The officers successfully completed the deferred adjudication probation period and were discharged. About a year ago, one of the officers filed an application for writ of habeas corpus claiming that the court did not have jurisdiction to receive his plea of guilty because…wait for it…the statute of limitations had passed and the court had no jurisdiction.

As I said in my brief to the Court of Appeals, no good deed goes unpunished.

Ultimately, the County Court at Law judge hearing the application for writ of habeas corpus granted relief, vacated the deferred adjudication order, and dismissed the case against the officer. I appealed the Court’s decision to the Beaumont Court of Appeals, because I believe the judge, respectfully, was wrong. In an interesting twist, I appealed as the State of Texas as I had been appointed Criminal District Attorney Pro Tem following the recusal of the Jefferson County Criminal District Attorney. So, at least for this case, I’m back on the other side: prosecution.

Standing Before the Court of Appeals

We argued the case before a three-judge panel of the Court of Appeals. I argued for the State of Texas as the appellant and Stanley Schneider, a well-known and very capable appellate attorney out of Houston, argued for the defendant, as appellee. I spoke first for about 16 minutes followed by Mr. Schneider. Because I was arguing as the appellant, I argued last in rebuttal.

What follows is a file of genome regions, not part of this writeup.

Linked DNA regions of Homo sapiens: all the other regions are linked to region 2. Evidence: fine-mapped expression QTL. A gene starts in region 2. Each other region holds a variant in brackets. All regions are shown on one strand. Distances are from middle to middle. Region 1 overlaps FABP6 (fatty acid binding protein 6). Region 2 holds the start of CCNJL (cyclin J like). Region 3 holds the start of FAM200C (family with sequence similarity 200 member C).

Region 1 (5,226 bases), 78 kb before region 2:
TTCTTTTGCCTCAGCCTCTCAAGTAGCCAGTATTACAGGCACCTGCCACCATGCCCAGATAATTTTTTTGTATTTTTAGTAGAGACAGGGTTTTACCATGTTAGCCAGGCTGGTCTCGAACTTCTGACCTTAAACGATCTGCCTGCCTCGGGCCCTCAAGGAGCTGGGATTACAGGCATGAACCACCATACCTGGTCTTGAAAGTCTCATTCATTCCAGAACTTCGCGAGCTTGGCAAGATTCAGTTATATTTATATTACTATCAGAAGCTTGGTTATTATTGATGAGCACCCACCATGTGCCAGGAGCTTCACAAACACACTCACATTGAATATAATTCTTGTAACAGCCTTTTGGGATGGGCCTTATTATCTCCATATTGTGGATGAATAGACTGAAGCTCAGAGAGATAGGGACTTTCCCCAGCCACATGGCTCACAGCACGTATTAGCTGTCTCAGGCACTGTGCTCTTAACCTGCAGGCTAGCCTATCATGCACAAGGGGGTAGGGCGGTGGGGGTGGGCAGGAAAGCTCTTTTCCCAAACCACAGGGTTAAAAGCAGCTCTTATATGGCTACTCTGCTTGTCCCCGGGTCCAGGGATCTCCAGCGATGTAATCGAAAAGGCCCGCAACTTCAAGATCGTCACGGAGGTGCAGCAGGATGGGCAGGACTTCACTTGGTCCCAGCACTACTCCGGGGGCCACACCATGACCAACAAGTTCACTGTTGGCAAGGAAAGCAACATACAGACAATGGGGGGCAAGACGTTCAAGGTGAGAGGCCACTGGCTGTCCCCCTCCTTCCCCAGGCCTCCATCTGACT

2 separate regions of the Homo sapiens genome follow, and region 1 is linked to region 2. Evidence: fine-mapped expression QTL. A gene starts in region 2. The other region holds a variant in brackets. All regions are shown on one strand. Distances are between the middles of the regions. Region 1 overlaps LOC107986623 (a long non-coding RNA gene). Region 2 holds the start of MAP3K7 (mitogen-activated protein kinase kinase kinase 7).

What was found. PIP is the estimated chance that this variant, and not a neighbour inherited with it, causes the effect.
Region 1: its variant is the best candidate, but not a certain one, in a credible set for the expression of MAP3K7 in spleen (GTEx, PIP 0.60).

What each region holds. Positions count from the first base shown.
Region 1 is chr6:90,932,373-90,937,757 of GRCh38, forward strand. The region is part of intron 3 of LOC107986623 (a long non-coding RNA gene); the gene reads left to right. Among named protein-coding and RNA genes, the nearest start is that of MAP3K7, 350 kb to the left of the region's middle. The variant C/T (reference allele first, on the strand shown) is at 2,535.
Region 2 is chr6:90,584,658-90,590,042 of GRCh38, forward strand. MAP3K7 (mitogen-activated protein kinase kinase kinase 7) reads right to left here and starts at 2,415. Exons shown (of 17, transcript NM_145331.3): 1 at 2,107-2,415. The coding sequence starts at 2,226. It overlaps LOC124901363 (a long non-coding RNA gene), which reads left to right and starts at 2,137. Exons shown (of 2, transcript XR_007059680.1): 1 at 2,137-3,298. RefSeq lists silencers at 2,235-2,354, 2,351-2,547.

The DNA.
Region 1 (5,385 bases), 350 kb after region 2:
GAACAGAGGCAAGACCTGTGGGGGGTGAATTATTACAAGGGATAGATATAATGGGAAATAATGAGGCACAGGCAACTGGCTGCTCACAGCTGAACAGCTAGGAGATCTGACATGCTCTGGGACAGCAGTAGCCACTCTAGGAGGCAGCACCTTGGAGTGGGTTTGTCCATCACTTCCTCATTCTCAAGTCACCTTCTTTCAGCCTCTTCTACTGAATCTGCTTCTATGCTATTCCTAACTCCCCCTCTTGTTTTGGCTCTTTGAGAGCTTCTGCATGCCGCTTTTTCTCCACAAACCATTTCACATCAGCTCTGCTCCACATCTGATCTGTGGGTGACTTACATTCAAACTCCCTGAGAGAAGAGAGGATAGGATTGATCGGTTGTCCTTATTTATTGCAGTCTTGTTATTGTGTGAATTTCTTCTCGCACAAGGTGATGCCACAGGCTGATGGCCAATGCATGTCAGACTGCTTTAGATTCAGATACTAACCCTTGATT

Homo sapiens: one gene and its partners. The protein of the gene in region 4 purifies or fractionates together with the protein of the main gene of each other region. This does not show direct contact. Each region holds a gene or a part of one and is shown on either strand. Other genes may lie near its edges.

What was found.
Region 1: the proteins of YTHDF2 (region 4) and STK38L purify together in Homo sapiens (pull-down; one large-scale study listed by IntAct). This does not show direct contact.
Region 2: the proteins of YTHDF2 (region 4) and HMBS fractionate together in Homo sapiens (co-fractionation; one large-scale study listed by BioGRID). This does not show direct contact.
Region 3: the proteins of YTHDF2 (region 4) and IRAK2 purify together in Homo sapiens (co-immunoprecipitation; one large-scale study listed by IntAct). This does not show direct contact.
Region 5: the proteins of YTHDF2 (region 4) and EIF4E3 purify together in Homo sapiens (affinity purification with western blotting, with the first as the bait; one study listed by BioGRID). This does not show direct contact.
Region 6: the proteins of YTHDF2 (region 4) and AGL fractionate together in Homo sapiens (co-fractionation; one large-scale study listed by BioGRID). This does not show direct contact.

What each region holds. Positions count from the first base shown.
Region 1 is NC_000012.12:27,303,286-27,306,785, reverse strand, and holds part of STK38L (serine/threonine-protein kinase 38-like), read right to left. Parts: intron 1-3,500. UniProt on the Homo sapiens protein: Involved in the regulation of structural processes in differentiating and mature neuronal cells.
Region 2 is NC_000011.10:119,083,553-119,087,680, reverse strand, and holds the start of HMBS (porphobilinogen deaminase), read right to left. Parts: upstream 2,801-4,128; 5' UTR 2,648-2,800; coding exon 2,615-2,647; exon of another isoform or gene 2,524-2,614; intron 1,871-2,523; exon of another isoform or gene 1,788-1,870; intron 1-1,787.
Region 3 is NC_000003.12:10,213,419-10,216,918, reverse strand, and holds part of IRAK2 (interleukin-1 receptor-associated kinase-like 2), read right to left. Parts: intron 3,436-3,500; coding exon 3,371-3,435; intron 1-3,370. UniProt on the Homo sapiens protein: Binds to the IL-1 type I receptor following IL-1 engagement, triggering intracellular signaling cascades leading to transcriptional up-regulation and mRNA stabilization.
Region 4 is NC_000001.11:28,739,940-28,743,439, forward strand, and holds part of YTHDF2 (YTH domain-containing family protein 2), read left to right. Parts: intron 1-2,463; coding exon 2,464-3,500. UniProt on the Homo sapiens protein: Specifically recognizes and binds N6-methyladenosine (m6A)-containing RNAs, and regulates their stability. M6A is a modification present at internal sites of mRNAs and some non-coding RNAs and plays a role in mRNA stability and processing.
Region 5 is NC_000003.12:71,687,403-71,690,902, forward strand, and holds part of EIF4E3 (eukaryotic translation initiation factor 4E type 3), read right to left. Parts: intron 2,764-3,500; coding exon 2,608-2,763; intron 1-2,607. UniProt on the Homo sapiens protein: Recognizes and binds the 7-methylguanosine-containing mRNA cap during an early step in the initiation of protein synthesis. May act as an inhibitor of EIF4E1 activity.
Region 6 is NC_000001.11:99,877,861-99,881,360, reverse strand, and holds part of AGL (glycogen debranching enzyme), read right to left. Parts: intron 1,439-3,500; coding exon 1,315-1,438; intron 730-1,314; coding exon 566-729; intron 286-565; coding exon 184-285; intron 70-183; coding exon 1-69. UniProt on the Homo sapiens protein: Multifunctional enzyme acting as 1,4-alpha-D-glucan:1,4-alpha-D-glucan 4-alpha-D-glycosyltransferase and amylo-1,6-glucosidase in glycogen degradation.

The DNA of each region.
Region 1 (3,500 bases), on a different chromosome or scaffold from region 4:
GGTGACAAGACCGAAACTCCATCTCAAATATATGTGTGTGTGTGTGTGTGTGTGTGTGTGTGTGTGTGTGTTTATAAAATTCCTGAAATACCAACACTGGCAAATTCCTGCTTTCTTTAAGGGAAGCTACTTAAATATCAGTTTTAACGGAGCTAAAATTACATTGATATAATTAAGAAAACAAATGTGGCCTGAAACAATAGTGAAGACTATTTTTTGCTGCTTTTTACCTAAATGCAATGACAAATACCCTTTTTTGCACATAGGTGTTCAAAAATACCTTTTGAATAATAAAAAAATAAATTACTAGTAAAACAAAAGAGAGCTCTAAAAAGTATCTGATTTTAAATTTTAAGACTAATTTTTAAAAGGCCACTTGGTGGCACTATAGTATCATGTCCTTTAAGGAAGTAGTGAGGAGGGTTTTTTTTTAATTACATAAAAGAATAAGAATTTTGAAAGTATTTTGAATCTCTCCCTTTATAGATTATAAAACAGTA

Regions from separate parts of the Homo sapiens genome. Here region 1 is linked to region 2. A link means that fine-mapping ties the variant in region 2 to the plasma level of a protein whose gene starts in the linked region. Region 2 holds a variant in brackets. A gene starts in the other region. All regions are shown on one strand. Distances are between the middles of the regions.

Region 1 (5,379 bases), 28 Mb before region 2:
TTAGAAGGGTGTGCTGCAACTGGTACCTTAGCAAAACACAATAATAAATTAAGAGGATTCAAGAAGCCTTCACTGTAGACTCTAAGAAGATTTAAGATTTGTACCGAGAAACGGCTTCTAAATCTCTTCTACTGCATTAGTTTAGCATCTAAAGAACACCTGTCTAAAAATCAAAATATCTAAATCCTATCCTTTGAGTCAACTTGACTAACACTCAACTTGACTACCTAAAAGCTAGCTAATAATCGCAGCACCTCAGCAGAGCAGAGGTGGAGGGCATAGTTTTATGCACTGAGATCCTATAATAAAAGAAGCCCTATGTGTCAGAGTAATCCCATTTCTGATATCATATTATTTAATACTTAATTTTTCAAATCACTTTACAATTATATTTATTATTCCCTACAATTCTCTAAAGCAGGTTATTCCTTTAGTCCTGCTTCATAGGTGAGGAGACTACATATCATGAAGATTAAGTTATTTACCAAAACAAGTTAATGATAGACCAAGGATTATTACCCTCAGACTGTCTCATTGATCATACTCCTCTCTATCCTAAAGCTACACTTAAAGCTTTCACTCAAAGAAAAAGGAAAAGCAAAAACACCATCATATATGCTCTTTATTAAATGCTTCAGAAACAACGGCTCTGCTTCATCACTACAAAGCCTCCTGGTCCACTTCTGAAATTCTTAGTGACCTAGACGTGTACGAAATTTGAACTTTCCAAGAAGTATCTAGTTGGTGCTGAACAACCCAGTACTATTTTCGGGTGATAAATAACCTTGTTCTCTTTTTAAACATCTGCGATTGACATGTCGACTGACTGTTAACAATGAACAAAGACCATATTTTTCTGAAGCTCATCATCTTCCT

The Justices of the Court asked a lot of very pertinent questions. It always seems to work out that way. I spent hours preparing my outline of my argument and never got to look at it once. I like it that way. The key, I think, to a successful argument is simply to know the facts, the record of the court, and the law…cold.

The issue is simple for the Court: can the statute of limitations be waived by agreement of the parties? At the time of the plea, a case called Proctor v. State, out of the Court of Criminal Appeals, made the answer pretty clear: yes. However, a case that came out six months after the plea, Phillips v. State (also the Court of Criminal Appeals), made it a much more difficult call for the Court of Appeals.

It is a significant question. Can a defendant facing more serious charges agree to waive his claim to invoke the statute of limitations to benefit himself? Depending on the answer from the Court of Appeals, some future defendant wishing to get out from under a felony charge may not have that option. It may be a win for the defendant in this case, but a big loss in the future for other defendants hoping to better their positions in plea bargaining.

We’ll see what the Court says. Regardless of the outcome out of the Court of Appeals, the case is almost certain to be appealed to the Court of Criminal Appeals for the definitive answer. At least until the next opinion.

And to celebrate my birthday? I went to Waffle House. In Beaumont.